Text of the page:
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Responding to youth crime & anti-social behaviour

Engaging with the views of young people with experience of the youth justice system

What next? youth graffiti
Published: July 2010

Aim

By giving young people a 'voice' this study promotes the inclusion agenda, a key aim of the funder, the Paul Hamlyn Foundation. It also explores in-depth the experience of young people who engaged in and were affected by anti-social behaviour to understand more about their motivations, experiences and what they think would help to prevent young people from getting involved in anti-social and criminal behaviour.

Findings

  • The young people we spoke to had experienced fractured and difficult home lives, and lived within a close proximity to crime. Those who had engaged in crime or anti-social behaviour felt that they had few employment or educational opportunities.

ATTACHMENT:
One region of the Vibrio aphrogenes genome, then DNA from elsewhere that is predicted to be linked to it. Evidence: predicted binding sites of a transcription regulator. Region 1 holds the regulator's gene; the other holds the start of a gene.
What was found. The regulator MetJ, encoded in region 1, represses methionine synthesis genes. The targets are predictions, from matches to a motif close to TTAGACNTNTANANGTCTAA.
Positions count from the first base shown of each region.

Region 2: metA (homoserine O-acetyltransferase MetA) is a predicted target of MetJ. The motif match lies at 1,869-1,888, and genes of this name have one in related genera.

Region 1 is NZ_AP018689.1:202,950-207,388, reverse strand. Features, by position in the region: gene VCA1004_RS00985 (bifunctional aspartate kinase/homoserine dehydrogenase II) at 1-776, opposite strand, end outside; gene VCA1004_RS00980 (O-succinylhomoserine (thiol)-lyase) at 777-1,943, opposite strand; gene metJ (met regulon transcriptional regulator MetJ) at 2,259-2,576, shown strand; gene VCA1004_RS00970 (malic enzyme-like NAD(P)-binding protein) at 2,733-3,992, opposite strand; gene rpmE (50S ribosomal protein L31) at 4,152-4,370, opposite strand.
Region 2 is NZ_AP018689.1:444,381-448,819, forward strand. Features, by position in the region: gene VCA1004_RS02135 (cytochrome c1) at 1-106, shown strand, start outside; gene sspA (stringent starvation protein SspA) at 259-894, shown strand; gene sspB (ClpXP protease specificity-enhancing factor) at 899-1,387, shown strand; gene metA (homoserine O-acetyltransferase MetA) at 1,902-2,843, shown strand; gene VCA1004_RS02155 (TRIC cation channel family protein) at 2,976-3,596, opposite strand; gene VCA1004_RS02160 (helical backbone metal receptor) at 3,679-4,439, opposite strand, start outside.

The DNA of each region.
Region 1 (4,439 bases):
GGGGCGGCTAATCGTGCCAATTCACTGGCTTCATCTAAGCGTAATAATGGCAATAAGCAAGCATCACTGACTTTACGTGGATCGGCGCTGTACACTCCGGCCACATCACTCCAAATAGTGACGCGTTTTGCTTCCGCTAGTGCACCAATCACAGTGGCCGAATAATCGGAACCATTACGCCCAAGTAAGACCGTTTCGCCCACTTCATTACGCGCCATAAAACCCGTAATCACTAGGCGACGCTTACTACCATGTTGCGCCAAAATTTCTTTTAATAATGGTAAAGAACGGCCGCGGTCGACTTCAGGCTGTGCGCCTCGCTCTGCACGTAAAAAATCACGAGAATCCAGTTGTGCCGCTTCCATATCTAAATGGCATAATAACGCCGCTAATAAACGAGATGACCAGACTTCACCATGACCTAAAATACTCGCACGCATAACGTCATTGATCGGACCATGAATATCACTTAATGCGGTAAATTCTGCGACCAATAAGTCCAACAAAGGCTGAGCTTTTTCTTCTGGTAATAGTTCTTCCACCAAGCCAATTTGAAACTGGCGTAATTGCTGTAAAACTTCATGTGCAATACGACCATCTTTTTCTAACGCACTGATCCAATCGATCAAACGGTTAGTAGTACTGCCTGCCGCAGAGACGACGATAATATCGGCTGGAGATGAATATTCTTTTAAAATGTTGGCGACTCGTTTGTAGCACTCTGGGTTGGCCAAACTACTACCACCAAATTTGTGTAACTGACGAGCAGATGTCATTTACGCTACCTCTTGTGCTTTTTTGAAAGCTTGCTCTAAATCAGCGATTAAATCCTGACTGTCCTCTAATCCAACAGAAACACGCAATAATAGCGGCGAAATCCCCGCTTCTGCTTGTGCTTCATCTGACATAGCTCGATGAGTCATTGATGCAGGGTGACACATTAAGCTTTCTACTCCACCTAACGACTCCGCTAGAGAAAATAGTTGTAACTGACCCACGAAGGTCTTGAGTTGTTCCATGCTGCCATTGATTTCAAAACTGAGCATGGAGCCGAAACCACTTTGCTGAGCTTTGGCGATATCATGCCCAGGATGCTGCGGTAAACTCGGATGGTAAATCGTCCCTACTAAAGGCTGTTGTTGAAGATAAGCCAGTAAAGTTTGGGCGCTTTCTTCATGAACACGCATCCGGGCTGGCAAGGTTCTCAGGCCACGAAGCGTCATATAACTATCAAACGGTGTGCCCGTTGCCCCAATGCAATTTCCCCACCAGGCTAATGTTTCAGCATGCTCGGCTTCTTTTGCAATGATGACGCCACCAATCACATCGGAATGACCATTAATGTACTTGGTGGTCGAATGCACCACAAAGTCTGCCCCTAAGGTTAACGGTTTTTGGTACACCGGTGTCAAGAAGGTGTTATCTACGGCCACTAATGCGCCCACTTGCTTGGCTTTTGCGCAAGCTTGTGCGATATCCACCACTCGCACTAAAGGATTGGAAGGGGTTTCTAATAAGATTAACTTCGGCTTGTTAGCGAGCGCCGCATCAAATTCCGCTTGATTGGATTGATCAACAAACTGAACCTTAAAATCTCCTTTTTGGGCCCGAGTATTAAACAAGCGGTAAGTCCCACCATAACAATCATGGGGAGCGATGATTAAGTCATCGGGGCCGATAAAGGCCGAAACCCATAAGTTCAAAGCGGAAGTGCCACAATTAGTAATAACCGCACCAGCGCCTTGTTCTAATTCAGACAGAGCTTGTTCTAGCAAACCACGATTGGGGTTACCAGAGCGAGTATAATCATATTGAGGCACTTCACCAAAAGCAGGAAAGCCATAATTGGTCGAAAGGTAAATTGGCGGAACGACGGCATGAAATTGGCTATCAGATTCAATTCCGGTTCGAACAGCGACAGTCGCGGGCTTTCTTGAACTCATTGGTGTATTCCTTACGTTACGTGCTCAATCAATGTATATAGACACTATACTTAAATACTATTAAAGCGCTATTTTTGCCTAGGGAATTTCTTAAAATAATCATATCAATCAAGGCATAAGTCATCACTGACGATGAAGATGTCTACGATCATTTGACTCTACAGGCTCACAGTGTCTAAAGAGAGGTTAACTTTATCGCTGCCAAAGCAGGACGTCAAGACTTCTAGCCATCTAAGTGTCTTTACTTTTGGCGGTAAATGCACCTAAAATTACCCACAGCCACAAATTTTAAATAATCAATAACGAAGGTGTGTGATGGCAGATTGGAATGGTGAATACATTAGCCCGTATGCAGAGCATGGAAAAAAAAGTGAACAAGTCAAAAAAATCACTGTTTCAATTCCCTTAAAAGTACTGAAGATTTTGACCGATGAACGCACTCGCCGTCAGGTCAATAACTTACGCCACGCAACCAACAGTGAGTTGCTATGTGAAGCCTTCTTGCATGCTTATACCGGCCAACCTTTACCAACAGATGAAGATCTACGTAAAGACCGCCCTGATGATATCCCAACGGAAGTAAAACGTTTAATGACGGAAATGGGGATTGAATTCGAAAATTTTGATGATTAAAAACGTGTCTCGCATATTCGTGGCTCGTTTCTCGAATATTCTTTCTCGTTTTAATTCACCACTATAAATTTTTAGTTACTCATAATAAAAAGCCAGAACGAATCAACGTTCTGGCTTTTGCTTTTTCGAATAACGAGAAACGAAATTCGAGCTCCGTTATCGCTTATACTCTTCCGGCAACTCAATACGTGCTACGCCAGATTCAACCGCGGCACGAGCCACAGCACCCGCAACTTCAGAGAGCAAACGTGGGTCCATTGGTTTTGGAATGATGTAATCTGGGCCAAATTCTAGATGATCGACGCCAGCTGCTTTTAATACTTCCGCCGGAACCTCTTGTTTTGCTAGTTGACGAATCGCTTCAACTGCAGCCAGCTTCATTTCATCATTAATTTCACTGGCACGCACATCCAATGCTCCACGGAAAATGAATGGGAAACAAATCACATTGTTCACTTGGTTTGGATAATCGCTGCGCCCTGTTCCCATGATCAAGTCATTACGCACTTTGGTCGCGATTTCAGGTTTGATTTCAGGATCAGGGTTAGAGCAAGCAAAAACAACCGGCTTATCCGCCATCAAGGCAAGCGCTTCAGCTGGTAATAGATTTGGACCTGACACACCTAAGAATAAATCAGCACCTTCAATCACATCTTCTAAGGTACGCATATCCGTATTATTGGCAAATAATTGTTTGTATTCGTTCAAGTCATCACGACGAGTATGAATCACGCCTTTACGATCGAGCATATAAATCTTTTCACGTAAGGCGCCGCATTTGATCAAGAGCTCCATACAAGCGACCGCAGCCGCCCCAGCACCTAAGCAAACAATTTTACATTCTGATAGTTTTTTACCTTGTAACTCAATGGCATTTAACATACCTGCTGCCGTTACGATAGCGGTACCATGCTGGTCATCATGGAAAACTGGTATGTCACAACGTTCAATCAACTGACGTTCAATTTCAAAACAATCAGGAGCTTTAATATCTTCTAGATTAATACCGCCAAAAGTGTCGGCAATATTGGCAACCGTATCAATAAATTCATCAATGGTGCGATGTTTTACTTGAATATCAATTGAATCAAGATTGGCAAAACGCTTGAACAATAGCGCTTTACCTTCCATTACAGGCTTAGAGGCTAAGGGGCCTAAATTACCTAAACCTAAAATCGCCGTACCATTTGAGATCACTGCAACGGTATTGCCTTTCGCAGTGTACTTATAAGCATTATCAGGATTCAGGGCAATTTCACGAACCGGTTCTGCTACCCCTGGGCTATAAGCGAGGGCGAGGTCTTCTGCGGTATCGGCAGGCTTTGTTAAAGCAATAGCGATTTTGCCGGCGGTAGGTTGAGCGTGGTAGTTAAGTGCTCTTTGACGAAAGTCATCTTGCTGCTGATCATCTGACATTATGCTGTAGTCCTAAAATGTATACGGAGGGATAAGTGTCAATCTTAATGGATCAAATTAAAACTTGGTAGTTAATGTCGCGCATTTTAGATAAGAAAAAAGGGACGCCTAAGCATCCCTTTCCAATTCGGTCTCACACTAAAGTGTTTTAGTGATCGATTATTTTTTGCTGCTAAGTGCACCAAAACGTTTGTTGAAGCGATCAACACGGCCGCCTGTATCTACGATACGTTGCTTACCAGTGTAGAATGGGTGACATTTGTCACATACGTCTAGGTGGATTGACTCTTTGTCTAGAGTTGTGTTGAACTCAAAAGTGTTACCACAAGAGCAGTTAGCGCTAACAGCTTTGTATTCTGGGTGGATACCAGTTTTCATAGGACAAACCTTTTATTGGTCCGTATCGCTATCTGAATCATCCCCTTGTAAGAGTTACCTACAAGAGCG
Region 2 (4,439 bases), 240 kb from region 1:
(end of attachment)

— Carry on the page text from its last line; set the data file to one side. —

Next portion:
• Young people reported feeling unfairly labelled by adults as engaging in crime or anti-social behaviour, when in fact they were acting as a 'normal' young person would, such as being on the street with friends. This led to them feeling alienated from adults.
  • 'Stop and Searches' are not popular and the practice is felt to discriminate against young people.
  • Victims of crime or witnesses of crime expressed concern about attending court at the same time as the offender in a case. This may result in them deciding not to attend court.
  • Young people said that custodial sentences could act as a deterrent to crime, but these sentences might also embed young people in social networks and environments where crime is normalised.
  • Restorative forms of justice were favoured by young people. This included offenders mending buildings they had damaged and making payment to victims, so that they could replace stolen property. It was felt this would give offenders the chance to consider the impact of their actions.

Methodology

  • Qualitative in-depth interviews with 21 young people and three deliberative groups.
  • Facilitated engagement workshops bringing together young people and members of the Independent Commission on Youth Crime and Anti-social Behaviour. 

A practical guide to engaging young people and professionals in a dialogue

Executive summary